The bleak state of South Africa’s public finances, grimly portrayed in Finance Minister Enoch Godongwana’s Medium-Term Budget Policy Statement (MTBPS), shows why the government’s National Health Insurance (NHI) scheme is ‘unfeasible’.

So says the Institute of Race Relations (IRR).

In a statement, the IRR’s Campaign Manager Mlondi Mdluli says: ‘Against this background, it is obvious that the implementation of the National Health Insurance (NHI) will only further strain the country’s already weak fiscal position. Therefore, its implementation should be rejected.’

Adds Mdluli: ‘It is more concerning that even though Minister Godongwana pointed out that the budget deficit had grown by R54.7 billion, there was no mention of the costs of the NHI, which will have greater impact on the country’s already weak fiscus. The escalation of the monthly budget deficit to R143.8 billion in July was a clear indication that South Africa is headed for a very tough period. The continuous increase in the government deficit is the main reason the country finds itself in the debt crisis that it is in.’

The IRR notes that Minister Godongwana pointed out in his address that the government would have to borrow an average of R553 billion per year over the medium term, and that the debt interest costs were now in the region of R385 billion.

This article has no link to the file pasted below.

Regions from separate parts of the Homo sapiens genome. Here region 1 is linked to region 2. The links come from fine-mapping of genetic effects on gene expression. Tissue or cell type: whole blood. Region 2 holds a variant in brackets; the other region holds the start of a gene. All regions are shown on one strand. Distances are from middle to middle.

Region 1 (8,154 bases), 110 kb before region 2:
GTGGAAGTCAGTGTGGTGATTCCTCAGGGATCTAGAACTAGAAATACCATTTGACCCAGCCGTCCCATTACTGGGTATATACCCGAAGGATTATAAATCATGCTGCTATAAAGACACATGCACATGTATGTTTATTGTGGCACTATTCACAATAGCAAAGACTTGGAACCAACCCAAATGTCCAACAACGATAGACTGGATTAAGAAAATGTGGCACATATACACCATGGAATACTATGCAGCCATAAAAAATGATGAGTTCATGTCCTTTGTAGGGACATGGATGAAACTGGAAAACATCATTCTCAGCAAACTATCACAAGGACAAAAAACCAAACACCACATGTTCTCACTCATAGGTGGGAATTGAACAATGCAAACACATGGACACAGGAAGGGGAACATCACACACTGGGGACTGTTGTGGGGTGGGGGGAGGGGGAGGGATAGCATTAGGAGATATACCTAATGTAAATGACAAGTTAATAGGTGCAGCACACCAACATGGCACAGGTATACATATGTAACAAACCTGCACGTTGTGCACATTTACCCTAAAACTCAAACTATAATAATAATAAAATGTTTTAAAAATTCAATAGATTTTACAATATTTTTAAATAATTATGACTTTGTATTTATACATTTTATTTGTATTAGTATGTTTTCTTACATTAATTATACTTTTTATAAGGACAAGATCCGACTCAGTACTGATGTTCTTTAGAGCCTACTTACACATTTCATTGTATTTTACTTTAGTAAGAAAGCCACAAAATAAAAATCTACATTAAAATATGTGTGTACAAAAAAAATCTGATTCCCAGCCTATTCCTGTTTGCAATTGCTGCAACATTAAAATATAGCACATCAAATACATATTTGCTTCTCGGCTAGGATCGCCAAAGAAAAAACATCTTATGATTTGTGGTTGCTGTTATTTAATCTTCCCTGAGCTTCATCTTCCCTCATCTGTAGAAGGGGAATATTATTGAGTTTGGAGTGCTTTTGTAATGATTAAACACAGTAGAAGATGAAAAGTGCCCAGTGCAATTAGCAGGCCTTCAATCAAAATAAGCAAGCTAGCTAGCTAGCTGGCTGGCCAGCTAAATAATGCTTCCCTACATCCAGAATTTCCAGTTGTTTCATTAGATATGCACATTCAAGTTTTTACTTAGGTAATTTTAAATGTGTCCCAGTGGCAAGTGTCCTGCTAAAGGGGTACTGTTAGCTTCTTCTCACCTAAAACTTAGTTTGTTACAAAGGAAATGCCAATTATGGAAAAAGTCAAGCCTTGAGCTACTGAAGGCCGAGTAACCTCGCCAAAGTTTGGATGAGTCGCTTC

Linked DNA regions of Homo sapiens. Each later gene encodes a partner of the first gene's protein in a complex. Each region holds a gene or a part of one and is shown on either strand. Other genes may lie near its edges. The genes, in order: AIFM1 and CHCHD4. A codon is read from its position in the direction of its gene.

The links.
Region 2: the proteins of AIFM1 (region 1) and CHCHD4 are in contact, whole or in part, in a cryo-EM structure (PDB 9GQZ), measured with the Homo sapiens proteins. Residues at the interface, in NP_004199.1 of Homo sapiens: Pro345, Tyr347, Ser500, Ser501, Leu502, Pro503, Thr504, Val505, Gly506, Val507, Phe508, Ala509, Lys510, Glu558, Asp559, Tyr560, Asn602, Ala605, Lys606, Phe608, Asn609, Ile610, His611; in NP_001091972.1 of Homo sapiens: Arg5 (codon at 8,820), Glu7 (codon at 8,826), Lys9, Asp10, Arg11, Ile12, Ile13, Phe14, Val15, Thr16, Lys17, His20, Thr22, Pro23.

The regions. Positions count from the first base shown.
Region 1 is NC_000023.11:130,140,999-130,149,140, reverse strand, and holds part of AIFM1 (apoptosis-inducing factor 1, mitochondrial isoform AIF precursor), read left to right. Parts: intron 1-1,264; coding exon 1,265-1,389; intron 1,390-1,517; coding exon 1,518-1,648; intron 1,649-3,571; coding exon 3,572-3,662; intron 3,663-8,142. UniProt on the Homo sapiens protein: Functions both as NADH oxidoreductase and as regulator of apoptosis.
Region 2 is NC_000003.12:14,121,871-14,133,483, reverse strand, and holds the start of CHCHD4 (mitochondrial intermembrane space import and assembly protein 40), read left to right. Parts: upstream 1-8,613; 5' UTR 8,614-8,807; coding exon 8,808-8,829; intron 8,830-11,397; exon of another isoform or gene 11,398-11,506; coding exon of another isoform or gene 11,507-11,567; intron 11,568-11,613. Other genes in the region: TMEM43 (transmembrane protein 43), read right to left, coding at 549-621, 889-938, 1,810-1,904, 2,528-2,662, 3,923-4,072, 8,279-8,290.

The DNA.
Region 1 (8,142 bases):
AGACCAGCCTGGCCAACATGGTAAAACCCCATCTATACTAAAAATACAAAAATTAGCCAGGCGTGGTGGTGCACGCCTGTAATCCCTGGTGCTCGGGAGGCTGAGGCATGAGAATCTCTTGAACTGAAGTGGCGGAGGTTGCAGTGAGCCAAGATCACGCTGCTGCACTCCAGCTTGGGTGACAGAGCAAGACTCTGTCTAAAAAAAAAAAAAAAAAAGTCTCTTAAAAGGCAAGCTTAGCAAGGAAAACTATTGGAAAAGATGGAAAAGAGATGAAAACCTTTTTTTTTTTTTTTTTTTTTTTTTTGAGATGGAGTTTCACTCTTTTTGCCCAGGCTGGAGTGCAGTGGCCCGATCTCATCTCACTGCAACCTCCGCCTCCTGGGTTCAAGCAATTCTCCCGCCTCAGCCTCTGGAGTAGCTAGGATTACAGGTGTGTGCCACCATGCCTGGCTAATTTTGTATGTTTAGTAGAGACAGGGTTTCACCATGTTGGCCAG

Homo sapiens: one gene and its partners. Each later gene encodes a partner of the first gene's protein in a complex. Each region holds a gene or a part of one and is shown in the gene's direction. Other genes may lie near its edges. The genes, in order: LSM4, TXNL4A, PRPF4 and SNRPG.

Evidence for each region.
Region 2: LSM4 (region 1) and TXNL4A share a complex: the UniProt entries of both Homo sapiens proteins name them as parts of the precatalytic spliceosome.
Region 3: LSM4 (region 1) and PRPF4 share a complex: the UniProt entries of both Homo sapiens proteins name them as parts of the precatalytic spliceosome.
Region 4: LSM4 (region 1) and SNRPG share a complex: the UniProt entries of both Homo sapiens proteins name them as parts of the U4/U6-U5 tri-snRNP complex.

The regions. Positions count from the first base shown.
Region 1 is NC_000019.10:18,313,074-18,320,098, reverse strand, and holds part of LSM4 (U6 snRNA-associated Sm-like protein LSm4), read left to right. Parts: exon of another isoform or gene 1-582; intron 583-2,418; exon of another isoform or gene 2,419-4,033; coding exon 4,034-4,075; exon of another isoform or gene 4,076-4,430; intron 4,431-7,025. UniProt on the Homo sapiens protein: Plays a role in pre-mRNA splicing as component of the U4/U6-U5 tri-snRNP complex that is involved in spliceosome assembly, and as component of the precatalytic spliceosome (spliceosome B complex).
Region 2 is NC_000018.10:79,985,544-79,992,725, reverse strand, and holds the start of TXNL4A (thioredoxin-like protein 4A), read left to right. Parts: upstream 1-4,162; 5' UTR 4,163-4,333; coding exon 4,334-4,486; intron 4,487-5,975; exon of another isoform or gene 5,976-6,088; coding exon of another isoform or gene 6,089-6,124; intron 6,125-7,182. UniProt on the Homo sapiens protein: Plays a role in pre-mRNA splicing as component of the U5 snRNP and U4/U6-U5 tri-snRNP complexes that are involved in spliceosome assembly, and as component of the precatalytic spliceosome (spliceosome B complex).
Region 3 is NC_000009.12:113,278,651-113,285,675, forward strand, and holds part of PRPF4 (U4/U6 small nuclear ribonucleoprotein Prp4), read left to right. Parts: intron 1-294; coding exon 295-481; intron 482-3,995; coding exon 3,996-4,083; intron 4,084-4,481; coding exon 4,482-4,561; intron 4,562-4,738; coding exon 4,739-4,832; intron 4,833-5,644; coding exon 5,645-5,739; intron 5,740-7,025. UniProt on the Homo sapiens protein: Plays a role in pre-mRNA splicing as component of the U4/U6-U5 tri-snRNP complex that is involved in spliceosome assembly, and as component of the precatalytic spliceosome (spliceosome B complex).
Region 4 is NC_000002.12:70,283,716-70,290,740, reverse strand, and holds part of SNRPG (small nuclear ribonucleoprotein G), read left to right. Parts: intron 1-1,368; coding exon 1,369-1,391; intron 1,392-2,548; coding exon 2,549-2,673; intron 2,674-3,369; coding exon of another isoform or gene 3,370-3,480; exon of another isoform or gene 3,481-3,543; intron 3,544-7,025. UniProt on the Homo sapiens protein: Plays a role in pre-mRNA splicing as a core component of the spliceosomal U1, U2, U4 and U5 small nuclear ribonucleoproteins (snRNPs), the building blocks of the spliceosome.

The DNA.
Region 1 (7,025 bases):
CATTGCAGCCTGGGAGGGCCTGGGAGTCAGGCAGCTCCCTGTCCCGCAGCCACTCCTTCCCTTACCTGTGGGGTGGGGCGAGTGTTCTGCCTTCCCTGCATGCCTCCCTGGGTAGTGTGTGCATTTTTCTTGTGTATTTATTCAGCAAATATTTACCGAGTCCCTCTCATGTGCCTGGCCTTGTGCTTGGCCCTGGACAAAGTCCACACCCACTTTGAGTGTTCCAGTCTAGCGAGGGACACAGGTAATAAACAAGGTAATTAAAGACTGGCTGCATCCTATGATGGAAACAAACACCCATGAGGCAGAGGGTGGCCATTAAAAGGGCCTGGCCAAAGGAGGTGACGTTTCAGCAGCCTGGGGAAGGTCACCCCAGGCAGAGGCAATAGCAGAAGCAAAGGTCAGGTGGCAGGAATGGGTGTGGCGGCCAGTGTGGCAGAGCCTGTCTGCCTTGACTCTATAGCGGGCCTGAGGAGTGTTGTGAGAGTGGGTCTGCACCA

This follows the warning from the International Monetary Fund that South Africa’s interest bill on its growing public debt could triple the size of its health budget within five years, and it projects that the cost of the government’s debt will rise from 19% to 27% by 2028.

Concludes Mdluli: ‘In the coming days, the IRR will write to National Treasury and the Department of Health to request a breakdown of the costs of the NHI. The government has stated on numerous occasions that taxpayers will bear the responsibility of financing the unfeasible NHI. Therefore, it must come clean on the costs associated with it. The IRR will continue to use all the resources at its disposal to ensure that the NHI is not implemented.’